Russia and China play the 'long game' while Obama dithers

Years ago, I had to walk through the Tenderloin district of San Francisco at 5:00 a.m. each morning to get to work.  From Wiki, “The Tenderloin is a high-crime neighborhood, particularly violent street crime such as robbery and aggravated assault. Seven of the top ten violent crime plots (out of 665 in the entire city as measured by the San Francisco Police Department) are adjacent plots in the Tenderloin and Sixth and Market area.” I needed to project an image of strength each morning or face getting robbed or knifed. My solution was to purchase a rifle case with brown leather straps and bright brass hardware. No rifle, just the case and a broomstick.  The beat cops stopped me the second morning, and were amused to say the least. They happily spread the word that I was sharpshooter who practiced at night, and suggested to the neighborhood thugs that perhaps I was also armed with more than just a rifle. In the following 16 months, while carrying that rifle case each morning, I never had a single incident.

Valdimir Putin long ago decided that Russia needs some additional lebensraum, living space. So, using the old chestnut of ethnic strife as a cover, Putin sent Russian troops into the Crimea, an autonomous parliamentary republic within the Ukraine, a sovereign nation. This modern day Anschluss harkens back to the late 1930’s, when the Nazi’s were gobbling up slices of other nations, like Czechoslovakia, without firing a shot.

What role will the United States play in this Kabuki theater of appeasement?  None. America, the former planetary superpower of the later half of the 20th century, will not even make an appearance onstage. We simply do not have the military capability, much less any national leadership, to deal with an old-fashioned “Cold War” crisis in a meaningful way.

From Jed Babbin in the Washington Examiner we read:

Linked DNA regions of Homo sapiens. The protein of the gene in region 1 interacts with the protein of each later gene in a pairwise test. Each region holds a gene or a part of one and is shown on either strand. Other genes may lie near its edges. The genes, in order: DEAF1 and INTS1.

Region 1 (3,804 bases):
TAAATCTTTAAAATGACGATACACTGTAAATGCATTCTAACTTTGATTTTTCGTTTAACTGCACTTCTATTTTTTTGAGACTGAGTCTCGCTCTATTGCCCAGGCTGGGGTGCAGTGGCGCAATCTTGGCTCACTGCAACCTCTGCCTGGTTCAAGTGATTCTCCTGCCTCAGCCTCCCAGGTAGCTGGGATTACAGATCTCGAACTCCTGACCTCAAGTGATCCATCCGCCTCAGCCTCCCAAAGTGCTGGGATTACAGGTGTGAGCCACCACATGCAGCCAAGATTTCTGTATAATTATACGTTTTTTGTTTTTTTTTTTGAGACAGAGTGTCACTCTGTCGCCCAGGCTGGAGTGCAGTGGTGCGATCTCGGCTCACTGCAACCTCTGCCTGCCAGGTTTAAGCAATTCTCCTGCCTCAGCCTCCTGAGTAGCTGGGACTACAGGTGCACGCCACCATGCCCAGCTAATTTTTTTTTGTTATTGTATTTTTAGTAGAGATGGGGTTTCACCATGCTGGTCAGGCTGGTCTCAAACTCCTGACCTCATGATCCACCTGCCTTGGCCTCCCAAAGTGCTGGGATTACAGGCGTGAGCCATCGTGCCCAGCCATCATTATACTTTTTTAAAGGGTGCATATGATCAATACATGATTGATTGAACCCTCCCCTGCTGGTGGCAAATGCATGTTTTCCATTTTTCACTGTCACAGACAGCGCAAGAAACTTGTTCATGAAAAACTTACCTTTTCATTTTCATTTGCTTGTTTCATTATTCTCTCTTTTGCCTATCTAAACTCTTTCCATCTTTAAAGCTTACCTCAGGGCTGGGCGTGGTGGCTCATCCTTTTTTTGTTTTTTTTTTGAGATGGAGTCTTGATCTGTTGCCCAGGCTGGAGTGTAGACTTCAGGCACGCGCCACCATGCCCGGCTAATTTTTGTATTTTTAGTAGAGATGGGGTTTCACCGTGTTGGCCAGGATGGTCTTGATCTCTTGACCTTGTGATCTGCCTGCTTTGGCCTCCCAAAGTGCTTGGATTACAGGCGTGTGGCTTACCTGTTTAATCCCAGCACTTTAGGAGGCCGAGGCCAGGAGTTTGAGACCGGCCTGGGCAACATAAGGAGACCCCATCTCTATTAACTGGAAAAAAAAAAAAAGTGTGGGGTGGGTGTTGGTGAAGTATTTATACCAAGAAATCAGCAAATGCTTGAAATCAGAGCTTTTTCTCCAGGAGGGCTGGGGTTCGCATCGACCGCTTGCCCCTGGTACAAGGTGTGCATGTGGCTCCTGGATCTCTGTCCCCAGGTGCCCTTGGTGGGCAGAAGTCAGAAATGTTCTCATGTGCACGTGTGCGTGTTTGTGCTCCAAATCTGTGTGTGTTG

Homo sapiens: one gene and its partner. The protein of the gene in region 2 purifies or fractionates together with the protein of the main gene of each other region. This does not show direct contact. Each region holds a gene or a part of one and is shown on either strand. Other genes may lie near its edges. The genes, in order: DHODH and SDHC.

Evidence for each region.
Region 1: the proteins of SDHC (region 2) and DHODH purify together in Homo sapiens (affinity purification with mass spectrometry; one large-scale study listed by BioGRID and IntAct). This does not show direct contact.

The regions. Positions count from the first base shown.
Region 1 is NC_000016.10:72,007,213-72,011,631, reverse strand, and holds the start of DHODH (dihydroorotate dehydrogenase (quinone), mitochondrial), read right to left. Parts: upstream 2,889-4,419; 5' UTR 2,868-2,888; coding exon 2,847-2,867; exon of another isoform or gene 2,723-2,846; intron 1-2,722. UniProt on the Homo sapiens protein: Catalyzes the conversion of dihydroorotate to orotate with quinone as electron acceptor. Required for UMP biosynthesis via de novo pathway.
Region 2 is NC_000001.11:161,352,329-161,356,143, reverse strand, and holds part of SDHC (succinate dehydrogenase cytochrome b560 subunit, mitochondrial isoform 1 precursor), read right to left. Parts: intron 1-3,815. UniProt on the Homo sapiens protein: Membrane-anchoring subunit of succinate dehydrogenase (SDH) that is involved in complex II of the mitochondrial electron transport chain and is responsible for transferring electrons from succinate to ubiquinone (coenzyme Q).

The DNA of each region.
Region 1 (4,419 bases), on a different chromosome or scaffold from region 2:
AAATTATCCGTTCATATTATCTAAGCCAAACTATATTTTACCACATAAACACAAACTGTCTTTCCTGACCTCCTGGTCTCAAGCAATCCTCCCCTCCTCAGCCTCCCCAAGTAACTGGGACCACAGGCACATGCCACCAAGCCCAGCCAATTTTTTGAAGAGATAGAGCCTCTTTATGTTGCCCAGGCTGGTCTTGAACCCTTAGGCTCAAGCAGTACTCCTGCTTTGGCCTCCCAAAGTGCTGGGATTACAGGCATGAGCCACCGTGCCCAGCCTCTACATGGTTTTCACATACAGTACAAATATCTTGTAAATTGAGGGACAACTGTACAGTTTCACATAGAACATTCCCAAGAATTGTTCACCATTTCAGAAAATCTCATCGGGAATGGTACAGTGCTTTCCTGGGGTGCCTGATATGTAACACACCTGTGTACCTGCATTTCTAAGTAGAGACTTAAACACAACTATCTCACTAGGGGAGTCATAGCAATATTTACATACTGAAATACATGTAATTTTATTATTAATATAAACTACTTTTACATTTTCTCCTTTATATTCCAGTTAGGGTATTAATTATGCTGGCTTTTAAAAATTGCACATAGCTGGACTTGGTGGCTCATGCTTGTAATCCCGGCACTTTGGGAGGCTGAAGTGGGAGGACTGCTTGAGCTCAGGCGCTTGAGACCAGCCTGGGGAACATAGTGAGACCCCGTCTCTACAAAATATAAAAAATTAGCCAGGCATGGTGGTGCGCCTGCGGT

Release of the 2014 Pentagon budget should have been an epiphany for America's allies and enemies

It continued the process of reducing America's military to pre-World War II size, but -- as we can infer from the remarks of Secretary of Defense Chuck Hagel -- there's some sort of strategic realignment close at hand.

Inklings of that realignment were detected before Hagel made his announcement. When President Obama warned Russian President Vladimir Putin that he shouldn't invade Ukraine, there was a faint echo of the “red line” he drew for Putin in Syria.

The Russian strongman probably smiled at Obama’s warning, remembering the “red line” Syria crossed so quickly with no response from Washington.

How Putin will react to Hagel’s announcement can be predicted: content, bordering on gleeful.

In his Monday press conference Hagel said, “You [the United States military will] have fewer troops, fewer ships, fewer planes. Readiness is not the same standard. Of course there’s going to be risk.”

Obviously, Obama, Secretary of Defense Hagel or any one else in this Administration never had to risk walking through San Francisco’s Tenderloin before dawn.

America is entitled to know just what risks Hagel’s cuts — really, Obama’s — produce. Hagel will, probably, in early March, go to the Capitol to testify on the budget.

On Monday, Hagel also said that we could afford a smaller military if we retained our technological edge and the agility to respond anywhere on the globe.